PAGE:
|Narcissistic Clients Great Attachment Debate Mindfulness Trauma Attachment Mind/Body Future of Psychotherapy David Schnarch Couples Diets Gender Issues Anxiety CE Comments Symposium 2012 William Doherty Etienne Wenger Men in Therapy Alan Sroufe Clinical Mastery Wendy Behary Attachment Theory Mary Jo Barrett Linda Bacon Brain Science Ethics Couples Therapy Challenging Cases Community of Excellence Clinical Excellence The Future of Psychotherapy|
|Hope in the Ruins - Page 2|
Arriving in Haiti
As our plane descends into Port-au-Prince, I can see military vehicles, boxes of aid materials, and warehouses dotting the area around the airport. Inside the arrival terminal, a mariachi band is playing as we make our way through the chaotic baggage-claim area into the blazing hot mob-scene outside. UN vehicles, a snaking tangle of cars, and throngs of people jam every inch of space. Dust and automobile fumes are everywhere. Soldiers and UN peacekeepers with automatic weapons patrol the street.
It takes more than an hour before we spot the people who are supposed to meet us. They're holding a sign saying "Welcome TRI," the name of our nonprofit group, Trauma Resource Institute. We never go into a disaster setting without a sponsor—an organization with strong ties in and knowledge of the area—and a source of funding. This collaboration between TRI and the sponsor—here in Haiti, it's the Unitarian Universalist Service Committee (UUSC)—helps us contact survivors and potential trainees, and helps assure that whatever we offer will fit with local customs and norms. Breathing sighs of relief when we finally find the crowded UUSC van, we settle in for the three-hour journey to Papaye in the Central Plateau, one of Haiti's poorest rural areas.
Since the earthquake, more than 10,000 people have fled or been relocated to Papaye, swelling an already impoverished population to the breaking point. We'll be working in sites connected to the Mouvemente Paysan Papaye (MPP), a grassroots service-and-advocacy organization for the peasant population of Haiti, founded more than 30 years ago, which now has more than 35,000 members. Through MPP, we have immediate access to the other organizations in Port-au-Prince and the Central Plateau that can direct us to the people most in need of our intervention program, the Trauma Resiliency Model for Communities (TRM-C), which is oriented to nonclinicians and to creating networks of trauma and resiliency-informed communities.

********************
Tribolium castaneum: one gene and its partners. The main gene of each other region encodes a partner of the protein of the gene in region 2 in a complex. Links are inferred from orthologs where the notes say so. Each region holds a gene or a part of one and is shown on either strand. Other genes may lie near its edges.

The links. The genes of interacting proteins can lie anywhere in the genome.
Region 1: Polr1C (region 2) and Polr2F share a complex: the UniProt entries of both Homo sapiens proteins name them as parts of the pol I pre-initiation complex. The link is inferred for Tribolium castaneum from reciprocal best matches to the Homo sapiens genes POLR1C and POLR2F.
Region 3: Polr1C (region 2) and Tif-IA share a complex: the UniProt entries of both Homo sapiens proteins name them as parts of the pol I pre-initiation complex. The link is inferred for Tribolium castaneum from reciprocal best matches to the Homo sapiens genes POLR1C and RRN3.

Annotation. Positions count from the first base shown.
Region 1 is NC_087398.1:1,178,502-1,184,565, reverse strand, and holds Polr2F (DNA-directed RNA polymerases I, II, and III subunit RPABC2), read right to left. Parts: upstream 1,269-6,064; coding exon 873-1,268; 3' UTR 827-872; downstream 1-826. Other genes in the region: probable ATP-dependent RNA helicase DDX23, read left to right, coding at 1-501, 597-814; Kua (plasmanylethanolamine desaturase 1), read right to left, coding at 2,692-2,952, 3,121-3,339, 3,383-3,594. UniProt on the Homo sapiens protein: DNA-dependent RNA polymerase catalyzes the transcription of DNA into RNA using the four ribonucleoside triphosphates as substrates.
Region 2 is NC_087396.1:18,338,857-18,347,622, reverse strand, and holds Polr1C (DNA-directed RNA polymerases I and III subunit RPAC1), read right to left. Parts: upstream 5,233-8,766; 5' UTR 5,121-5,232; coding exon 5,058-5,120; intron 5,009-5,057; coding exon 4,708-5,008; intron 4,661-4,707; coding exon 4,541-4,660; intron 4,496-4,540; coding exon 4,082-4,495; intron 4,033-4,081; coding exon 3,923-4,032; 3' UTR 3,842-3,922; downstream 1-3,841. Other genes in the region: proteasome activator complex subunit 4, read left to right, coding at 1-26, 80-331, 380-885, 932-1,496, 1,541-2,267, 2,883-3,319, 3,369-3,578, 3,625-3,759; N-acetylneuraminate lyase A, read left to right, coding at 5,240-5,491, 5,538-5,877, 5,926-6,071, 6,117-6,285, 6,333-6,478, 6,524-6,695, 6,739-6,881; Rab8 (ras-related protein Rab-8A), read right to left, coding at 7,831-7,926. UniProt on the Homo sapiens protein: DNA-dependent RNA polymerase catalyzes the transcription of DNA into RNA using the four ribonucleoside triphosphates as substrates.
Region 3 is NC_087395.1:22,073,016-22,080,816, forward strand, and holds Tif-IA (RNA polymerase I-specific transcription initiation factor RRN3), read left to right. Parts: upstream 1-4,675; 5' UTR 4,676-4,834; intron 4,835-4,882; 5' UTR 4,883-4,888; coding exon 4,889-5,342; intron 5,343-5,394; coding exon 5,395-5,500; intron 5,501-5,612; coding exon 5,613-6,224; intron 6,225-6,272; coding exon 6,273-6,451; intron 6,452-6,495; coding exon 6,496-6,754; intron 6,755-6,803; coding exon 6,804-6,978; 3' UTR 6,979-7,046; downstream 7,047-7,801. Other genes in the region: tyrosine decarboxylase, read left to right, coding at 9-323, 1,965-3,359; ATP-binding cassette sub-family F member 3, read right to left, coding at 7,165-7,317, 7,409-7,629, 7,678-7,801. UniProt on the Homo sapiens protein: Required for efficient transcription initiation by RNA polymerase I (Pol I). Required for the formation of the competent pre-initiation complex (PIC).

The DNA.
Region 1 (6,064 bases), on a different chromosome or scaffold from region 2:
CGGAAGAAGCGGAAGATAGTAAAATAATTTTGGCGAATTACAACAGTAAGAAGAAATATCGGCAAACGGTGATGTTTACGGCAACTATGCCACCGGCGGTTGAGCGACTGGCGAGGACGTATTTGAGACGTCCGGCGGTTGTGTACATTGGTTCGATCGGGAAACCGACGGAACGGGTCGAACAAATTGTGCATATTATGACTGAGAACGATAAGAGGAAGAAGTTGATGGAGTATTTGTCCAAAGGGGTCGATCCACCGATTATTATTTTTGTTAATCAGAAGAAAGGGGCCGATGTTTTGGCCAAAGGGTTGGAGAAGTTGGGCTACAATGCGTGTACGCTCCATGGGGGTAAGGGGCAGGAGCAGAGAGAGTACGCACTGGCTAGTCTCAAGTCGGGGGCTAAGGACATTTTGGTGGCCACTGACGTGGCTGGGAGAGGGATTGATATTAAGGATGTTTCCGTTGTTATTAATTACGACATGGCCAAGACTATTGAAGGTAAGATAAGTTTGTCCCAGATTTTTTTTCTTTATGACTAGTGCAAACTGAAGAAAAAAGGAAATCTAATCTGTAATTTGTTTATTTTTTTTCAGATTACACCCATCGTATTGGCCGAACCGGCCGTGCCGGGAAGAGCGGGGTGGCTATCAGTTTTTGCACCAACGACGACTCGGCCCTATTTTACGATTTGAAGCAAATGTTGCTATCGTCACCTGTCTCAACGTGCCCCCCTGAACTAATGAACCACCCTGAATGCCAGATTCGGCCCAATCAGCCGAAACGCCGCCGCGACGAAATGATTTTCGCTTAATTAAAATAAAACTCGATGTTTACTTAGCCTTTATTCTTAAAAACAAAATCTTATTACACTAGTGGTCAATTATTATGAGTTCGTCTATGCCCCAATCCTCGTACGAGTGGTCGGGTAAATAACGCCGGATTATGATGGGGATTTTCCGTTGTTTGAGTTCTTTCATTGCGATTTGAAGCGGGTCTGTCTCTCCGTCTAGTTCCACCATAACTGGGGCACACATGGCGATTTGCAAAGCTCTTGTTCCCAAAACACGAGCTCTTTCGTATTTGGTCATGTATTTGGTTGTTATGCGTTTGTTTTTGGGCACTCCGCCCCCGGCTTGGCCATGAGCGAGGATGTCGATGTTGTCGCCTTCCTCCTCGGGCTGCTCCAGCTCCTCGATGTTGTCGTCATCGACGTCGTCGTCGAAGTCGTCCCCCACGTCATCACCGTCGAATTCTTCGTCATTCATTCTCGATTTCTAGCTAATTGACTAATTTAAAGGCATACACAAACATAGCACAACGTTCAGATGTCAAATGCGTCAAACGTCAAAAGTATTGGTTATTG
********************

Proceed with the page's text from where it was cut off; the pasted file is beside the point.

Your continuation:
During the past five years, we've brought biologically based interventions to Thailand (post-tsunami), Rwanda (post-genocide), Kenya (with a project addressing female genital cutting and a current project providing TRM-C following the post-election tribal violence), and Sichuan Province (following the massive earthquake there). In the process, we've seen firsthand the benefit of using a biological approach to trauma with cultures that are communally, rather than individually, oriented and in which counseling or psychotherapy are considered to be for "crazy people." TRM-C focuses on the ways in which our bodies react when we experience fear and threat. Regardless of where we happen to live, our bodies are neurologically programmed with the same set of automatic survival responses, which can lead to the same set of trauma-response symptoms when our defense reactions are thwarted.